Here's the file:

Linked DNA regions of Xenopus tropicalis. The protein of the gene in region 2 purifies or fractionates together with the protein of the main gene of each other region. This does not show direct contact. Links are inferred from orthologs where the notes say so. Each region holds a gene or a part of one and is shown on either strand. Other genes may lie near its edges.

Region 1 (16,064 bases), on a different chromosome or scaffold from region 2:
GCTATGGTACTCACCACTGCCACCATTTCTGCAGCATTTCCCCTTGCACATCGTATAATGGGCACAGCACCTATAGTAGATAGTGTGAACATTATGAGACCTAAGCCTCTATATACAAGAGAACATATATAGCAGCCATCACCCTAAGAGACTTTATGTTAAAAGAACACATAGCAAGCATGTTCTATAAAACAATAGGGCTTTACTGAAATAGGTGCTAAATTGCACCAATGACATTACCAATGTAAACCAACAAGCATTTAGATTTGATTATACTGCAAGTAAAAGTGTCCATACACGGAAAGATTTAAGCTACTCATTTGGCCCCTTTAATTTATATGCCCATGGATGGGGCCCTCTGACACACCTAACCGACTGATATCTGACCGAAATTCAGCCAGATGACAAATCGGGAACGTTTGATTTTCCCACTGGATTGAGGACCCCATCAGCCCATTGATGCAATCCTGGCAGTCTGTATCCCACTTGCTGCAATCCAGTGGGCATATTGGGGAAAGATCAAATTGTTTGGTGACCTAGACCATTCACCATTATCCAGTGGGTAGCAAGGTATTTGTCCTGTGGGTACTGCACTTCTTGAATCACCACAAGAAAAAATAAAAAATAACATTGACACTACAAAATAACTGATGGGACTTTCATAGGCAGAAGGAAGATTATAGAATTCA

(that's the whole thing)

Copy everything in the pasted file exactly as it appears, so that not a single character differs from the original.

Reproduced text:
Linked DNA regions of Xenopus tropicalis. The protein of the gene in region 2 purifies or fractionates together with the protein of the main gene of each other region. This does not show direct contact. Links are inferred from orthologs where the notes say so. Each region holds a gene or a part of one and is shown on either strand. Other genes may lie near its edges.

Region 1 (16,064 bases), on a different chromosome or scaffold from region 2:
GCTATGGTACTCACCACTGCCACCATTTCTGCAGCATTTCCCCTTGCACATCGTATAATGGGCACAGCACCTATAGTAGATAGTGTGAACATTATGAGACCTAAGCCTCTATATACAAGAGAACATATATAGCAGCCATCACCCTAAGAGACTTTATGTTAAAAGAACACATAGCAAGCATGTTCTATAAAACAATAGGGCTTTACTGAAATAGGTGCTAAATTGCACCAATGACATTACCAATGTAAACCAACAAGCATTTAGATTTGATTATACTGCAAGTAAAAGTGTCCATACACGGAAAGATTTAAGCTACTCATTTGGCCCCTTTAATTTATATGCCCATGGATGGGGCCCTCTGACACACCTAACCGACTGATATCTGACCGAAATTCAGCCAGATGACAAATCGGGAACGTTTGATTTTCCCACTGGATTGAGGACCCCATCAGCCCATTGATGCAATCCTGGCAGTCTGTATCCCACTTGCTGCAATCCAGTGGGCATATTGGGGAAAGATCAAATTGTTTGGTGACCTAGACCATTCACCATTATCCAGTGGGTAGCAAGGTATTTGTCCTGTGGGTACTGCACTTCTTGAATCACCACAAGAAAAAATAAAAAATAACATTGACACTACAAAATAACTGATGGGACTTTCATAGGCAGAAGGAAGATTATAGAATTCA